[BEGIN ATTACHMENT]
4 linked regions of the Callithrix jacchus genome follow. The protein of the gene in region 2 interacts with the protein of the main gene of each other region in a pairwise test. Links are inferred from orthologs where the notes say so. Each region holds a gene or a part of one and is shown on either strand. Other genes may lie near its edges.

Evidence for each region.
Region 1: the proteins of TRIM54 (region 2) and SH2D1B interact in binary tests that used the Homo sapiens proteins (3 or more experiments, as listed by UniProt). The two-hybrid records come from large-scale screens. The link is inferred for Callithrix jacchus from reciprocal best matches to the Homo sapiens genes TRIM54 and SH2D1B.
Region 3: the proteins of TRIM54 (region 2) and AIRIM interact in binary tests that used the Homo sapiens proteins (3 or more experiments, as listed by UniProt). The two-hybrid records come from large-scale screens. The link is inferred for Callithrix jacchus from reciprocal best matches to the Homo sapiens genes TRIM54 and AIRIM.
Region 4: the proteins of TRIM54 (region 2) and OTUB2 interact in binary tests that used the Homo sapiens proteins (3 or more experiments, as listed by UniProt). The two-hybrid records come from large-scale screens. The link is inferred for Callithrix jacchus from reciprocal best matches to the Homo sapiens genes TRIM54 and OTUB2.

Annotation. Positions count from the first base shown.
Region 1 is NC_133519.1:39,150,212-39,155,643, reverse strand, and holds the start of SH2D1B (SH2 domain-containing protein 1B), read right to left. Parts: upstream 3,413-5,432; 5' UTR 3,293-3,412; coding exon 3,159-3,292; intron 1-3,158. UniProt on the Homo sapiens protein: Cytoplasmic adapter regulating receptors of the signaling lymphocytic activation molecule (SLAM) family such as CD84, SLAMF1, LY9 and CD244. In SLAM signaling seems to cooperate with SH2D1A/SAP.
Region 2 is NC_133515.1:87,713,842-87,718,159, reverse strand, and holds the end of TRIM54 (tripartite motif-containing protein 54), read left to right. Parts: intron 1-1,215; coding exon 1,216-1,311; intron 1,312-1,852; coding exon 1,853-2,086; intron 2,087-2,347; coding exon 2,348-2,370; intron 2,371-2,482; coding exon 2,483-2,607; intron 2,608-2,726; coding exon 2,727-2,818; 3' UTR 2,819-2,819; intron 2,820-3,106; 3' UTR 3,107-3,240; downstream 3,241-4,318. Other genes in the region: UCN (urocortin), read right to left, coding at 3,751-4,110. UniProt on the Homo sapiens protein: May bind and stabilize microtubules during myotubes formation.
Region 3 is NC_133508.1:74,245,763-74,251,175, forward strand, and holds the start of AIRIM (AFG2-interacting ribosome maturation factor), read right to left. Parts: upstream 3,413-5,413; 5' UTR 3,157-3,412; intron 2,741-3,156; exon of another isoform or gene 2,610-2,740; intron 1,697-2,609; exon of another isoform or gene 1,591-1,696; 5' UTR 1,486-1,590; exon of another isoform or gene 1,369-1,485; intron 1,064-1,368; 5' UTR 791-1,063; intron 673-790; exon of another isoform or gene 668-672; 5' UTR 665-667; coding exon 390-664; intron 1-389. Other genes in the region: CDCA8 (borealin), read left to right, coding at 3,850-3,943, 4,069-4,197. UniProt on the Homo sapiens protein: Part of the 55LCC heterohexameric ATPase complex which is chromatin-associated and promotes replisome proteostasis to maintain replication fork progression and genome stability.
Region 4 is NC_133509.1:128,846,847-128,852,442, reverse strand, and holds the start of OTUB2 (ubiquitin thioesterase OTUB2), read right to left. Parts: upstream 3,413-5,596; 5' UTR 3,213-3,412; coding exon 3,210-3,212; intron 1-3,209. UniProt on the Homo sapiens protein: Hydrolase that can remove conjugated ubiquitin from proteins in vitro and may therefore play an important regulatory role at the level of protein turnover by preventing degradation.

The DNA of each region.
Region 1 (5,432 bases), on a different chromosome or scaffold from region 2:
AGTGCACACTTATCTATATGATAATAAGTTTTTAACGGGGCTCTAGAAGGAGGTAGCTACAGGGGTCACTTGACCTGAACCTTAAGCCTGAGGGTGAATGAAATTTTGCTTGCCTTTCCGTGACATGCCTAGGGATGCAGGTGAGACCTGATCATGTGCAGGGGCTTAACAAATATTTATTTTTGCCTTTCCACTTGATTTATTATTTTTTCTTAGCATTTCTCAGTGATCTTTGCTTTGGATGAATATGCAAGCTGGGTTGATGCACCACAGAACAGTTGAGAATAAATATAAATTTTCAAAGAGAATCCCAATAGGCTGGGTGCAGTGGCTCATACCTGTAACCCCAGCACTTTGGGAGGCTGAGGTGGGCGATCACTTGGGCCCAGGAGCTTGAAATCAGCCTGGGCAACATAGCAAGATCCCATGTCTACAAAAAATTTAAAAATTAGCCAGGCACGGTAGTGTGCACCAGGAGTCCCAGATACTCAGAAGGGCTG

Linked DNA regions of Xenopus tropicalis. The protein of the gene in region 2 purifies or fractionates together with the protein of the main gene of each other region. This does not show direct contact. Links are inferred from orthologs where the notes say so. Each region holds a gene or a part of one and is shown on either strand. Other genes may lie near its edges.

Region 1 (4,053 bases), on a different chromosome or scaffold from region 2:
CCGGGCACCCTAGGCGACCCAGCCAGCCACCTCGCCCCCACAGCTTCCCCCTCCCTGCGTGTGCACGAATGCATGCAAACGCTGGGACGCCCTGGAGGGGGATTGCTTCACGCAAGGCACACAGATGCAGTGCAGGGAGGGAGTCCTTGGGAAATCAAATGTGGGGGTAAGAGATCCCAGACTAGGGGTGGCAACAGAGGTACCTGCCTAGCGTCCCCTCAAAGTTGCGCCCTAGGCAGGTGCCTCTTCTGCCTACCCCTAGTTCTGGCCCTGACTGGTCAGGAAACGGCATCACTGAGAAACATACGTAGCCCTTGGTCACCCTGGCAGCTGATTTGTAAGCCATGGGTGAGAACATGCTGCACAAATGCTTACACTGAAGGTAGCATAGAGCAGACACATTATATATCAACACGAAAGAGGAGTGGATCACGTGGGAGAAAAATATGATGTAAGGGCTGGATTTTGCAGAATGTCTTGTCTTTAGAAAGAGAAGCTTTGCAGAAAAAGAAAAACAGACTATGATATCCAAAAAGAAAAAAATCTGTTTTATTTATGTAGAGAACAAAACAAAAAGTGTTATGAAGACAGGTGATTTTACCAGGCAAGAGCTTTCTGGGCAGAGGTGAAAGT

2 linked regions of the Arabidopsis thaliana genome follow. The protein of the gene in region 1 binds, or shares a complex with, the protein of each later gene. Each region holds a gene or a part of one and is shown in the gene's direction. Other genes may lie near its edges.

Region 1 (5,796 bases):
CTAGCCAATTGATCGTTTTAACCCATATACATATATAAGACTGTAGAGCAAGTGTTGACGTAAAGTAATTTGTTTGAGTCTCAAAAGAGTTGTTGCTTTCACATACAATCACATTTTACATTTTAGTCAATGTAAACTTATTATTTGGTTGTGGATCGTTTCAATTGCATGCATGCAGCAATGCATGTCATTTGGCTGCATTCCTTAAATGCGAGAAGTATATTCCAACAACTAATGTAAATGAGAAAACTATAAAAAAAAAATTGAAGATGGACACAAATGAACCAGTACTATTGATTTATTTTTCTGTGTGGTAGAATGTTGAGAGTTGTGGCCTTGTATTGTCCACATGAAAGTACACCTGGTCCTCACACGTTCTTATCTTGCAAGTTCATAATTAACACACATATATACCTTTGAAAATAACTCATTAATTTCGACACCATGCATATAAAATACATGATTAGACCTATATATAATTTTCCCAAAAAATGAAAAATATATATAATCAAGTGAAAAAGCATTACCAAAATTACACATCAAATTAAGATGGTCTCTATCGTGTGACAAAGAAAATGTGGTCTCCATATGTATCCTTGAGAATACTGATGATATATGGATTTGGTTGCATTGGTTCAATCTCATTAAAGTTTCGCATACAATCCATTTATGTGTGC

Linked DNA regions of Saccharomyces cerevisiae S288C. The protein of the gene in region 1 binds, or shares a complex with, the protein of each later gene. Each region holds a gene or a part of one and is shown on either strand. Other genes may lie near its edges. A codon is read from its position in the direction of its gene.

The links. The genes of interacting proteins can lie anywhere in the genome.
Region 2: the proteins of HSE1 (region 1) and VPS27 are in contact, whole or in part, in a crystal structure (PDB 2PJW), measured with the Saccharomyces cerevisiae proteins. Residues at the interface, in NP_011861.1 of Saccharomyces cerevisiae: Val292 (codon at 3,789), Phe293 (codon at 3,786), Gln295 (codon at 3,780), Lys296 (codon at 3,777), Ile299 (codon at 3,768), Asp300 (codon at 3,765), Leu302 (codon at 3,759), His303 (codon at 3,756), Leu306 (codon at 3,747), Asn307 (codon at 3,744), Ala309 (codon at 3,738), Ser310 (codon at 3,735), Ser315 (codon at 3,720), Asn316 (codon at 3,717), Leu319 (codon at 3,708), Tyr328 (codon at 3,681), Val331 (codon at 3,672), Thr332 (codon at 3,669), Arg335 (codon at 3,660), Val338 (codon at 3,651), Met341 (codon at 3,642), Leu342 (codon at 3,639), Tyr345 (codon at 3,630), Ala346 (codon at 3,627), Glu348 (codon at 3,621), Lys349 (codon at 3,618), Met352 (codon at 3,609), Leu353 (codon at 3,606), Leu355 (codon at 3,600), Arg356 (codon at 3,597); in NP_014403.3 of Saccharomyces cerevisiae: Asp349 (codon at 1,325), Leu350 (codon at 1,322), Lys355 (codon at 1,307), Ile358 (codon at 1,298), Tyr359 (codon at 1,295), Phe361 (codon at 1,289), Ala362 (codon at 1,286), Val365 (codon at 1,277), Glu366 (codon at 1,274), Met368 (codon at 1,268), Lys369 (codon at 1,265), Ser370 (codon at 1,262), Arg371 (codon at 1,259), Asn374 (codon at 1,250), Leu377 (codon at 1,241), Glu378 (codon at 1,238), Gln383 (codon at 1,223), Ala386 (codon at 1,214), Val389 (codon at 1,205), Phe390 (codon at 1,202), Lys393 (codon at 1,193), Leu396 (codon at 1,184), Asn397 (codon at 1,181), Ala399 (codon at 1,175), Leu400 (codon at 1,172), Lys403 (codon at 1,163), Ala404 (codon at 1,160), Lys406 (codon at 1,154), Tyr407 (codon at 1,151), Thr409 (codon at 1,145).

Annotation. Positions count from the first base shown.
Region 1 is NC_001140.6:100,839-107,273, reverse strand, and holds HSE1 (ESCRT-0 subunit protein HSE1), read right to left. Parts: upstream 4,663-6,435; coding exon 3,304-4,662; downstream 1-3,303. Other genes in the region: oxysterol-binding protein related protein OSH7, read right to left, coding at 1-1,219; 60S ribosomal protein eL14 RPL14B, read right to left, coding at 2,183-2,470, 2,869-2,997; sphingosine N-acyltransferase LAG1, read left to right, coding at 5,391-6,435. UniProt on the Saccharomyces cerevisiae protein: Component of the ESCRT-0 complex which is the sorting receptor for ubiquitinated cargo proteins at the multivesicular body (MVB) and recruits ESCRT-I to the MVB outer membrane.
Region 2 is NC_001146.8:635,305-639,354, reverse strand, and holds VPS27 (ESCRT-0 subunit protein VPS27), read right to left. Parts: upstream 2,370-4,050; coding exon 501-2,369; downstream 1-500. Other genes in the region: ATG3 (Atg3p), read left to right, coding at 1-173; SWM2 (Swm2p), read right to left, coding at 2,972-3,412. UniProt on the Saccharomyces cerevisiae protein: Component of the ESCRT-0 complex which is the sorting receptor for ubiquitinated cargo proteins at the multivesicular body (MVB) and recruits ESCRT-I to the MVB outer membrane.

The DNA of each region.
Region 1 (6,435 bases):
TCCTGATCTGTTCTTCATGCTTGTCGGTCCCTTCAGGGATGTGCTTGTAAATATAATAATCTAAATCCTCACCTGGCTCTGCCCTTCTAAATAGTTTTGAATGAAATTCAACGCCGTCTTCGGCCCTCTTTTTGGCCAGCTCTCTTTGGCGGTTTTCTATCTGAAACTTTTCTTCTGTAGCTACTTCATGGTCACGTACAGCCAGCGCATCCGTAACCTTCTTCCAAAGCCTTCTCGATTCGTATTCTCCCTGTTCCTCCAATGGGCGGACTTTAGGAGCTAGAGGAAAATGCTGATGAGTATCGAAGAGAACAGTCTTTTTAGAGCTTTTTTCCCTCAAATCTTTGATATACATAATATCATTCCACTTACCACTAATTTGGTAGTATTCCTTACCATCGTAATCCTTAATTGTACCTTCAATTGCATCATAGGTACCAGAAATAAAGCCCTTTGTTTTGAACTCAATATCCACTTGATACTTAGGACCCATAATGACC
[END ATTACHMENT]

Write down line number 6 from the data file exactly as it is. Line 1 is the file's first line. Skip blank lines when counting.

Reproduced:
Annotation. Positions count from the first base shown.